When hotels donate items for reuse, they can often claim a tax deduction. Hunger relief agencies will pick up unused food that meets their safety standards. Pig farmers take food waste, too. Shelters and other charities appreciate used linens, blankets, towels and toiletries. Some agencies accept old uniforms.
Furniture could be refinished and reused by hotels, or donated to worthy organizations. The cost of donating furniture is often less than the cost of disposing it. Some haulers specialize in transferring furniture to charities during renovations and move-outs. Domestic and international relief agencies use surplus property to furnish schools, hospitals, clinics, and homes.
Construction and demolition (C&D) materials could be reused, too. Hotels achieve a significant cost reduction when they do so. There are now markets for more than twenty C& D commodities, enabling contractors to achieve an 80 percent or better reuse/recycling rate on renovation projects. To achieve such rates, project managers must plan carefully and specify reuse and recycling in the project contract.
Some products can be removed before renovation projects begin, including furniture, casework, carpeting, ceiling tiles, lighting (bulbs, ballasts and fixtures), wiring and cable, HVAC equipment and bathroom fixtures. Other materials can be dismantled before demolition, such as wood, windows, doors, porcelain fixtures, and partitions. After demolition, haulers will take away asphalt, brick, concrete, wood, metals, glass, roofing and mixed debris.
Hotels can reuse toner cartridges by shipping them to companies that remanufacture them. They can close this product lifecycle loop by purchasing remanufactured toner cartridges, at a fraction of the original price. Companies like www.re-inks.com and www.ink-refills-ink.com buy and sell recycled printer ink cartridges. Retailers like Lexmark, Office Depot and Staples take them back.
Certain items can be reused within hotels. For example, staff can reuse garbage can liners that are still clean. Torn towels could be used as cleaning rags.
Hotels can improve their recycling program by collaborating with their haulers, because haulers can identify the most suitable equipment, staff education materials and collection schedules for their clients. They can also help hoteliers decide whether it makes sense to purchase compactors for cardboard or other material.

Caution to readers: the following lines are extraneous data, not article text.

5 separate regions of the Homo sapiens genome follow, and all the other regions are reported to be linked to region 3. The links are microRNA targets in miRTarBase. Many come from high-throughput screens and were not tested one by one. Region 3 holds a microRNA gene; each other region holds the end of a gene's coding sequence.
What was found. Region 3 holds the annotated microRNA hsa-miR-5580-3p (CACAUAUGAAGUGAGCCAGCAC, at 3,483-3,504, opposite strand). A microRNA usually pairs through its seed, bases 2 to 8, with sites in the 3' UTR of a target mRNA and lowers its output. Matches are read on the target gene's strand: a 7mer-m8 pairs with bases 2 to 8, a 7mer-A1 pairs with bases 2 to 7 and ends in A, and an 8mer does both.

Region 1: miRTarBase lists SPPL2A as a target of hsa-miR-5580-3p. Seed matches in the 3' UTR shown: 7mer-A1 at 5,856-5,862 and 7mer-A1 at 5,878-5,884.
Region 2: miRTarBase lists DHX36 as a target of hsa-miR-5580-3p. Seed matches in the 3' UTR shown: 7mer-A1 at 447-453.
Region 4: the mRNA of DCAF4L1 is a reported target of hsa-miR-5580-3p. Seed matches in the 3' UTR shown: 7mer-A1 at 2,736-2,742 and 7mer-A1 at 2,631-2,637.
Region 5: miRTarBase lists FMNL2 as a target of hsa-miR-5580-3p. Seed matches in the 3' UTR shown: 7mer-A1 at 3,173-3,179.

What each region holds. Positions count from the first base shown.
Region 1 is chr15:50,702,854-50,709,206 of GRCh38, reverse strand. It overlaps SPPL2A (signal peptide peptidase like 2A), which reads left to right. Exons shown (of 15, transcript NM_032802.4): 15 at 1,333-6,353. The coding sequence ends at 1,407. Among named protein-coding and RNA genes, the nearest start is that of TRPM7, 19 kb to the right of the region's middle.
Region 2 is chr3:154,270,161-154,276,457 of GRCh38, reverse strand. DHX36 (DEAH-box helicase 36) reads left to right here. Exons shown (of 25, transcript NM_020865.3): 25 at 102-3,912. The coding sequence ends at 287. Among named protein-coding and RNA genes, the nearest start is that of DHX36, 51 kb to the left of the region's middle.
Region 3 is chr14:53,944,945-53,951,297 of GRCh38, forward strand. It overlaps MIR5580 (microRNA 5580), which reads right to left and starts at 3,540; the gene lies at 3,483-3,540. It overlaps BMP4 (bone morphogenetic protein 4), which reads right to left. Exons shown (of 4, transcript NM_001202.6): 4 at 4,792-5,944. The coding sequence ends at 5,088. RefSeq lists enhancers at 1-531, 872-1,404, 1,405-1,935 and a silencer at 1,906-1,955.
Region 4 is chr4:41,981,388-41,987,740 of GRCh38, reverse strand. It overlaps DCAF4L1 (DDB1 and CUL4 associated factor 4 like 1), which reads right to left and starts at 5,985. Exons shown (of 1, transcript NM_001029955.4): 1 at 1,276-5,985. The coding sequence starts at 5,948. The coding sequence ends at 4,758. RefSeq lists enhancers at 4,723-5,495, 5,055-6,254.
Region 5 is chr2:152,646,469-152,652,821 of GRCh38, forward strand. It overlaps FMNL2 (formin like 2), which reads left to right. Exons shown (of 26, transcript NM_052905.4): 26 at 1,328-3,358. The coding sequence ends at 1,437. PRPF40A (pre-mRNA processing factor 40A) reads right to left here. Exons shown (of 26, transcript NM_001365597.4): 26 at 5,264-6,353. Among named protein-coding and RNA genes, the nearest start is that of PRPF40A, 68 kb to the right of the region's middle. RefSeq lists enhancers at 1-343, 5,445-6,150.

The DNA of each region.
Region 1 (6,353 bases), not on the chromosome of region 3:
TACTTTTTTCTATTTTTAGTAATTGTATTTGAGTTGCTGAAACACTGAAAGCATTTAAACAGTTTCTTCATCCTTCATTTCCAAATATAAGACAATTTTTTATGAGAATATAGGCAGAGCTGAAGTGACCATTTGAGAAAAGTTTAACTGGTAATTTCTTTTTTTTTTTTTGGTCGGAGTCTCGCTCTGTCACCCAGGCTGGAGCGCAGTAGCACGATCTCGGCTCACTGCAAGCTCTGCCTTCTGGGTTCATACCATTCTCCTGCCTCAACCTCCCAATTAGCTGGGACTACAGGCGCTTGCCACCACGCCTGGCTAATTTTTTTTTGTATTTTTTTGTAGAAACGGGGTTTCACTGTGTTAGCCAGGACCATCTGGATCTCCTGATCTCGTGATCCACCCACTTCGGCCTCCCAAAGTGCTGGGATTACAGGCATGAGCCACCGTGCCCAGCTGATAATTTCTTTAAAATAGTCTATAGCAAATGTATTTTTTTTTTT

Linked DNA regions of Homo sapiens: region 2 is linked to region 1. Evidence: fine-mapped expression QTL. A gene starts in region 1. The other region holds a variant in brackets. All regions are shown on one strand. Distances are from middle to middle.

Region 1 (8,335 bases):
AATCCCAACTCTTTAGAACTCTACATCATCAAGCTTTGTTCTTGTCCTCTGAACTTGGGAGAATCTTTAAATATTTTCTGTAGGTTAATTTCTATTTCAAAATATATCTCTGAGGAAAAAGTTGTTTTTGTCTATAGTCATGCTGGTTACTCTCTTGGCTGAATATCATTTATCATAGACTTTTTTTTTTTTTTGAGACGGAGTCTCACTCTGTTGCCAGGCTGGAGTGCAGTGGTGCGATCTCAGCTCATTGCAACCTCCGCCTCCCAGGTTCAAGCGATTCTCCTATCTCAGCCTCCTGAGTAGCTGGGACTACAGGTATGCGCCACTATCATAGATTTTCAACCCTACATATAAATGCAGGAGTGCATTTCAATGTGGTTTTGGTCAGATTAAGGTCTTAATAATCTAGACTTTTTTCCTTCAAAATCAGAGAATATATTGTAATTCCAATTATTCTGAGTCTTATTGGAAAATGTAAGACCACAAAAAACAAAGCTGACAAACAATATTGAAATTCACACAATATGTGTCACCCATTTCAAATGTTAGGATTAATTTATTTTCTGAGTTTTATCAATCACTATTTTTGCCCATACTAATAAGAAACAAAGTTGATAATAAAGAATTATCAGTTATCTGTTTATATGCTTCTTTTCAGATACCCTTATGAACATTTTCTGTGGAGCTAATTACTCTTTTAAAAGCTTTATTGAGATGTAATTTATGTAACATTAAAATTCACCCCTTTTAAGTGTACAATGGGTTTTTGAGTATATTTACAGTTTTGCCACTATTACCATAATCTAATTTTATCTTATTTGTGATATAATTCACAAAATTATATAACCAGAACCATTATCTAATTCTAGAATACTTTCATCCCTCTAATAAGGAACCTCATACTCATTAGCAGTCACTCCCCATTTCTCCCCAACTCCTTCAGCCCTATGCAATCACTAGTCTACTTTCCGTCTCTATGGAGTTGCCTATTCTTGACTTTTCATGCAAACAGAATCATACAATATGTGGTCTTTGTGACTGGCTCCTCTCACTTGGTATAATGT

The Earth911.com Business website helps hotels find haulers in their vicinity who take various recyclable commodities.
Recently, haulers in some regions have begun to offer single stream recycling. This alternative enables staff and guests to place paper and cardboard with other common recyclables, like metals, plastic and glass. The materials get sorted mechanically at the recycling facility. Single stream recycling reduces the number of recycling bins needed inside the hotel and on the loading dock. It also makes training easier to do. The only disadvantage is that it might reduce the hotel’s return for certain comingled materials.
Hotels that cut their waste and improve their recycling rate should review their trash and recycling contracts to assure that they maximize their financial savings. For example, in order to cut their trash hauling bill, they might have to reduce the size of their trash containers or the frequency of collection.
Sometimes, hotels cannot save money until their hauling contracts end and they negotiate new ones. When they do, they should eliminate volume requirements that discourage recycling. Also they should consider paying by the pickup, rather than the ton; and bid trash and recycling contracts separately. The EPA guide, “Pick Up Savings: Adjusting Hauling Services While Reducing Waste,” is a good resource for negotiating trash and recycling contracts.
When hotels audit their recycling program, they should assess how well they collect commonly recycled items that are part of the daily waste stream: cardboard, paper, plastic containers, metal and glass. Ideally, recycling bins should be located next to every trash container, look different than the trash containers and be clearly marked. If the facility recycles paper separately from bottles and cans, the bins should have different openings. For example, the opening for paper could be a slot, and the openings for cans could be round.
After improving the collection of the most commonly recycled materials, hoteliers should evaluate other commodities.
In some areas, hoteliers can find haulers that collect food waste, yard waste, and waxed cardboard, and take them to composting facilities. Food waste is one of the heaviest components of the hotel waste stream. In landfills, it creates methane, a potent greenhouse gas. Hotels without refrigerated storage space for food waste toters might find that they can participate for most of the year, but not during the hottest weeks of the summer when food waste becomes smelly.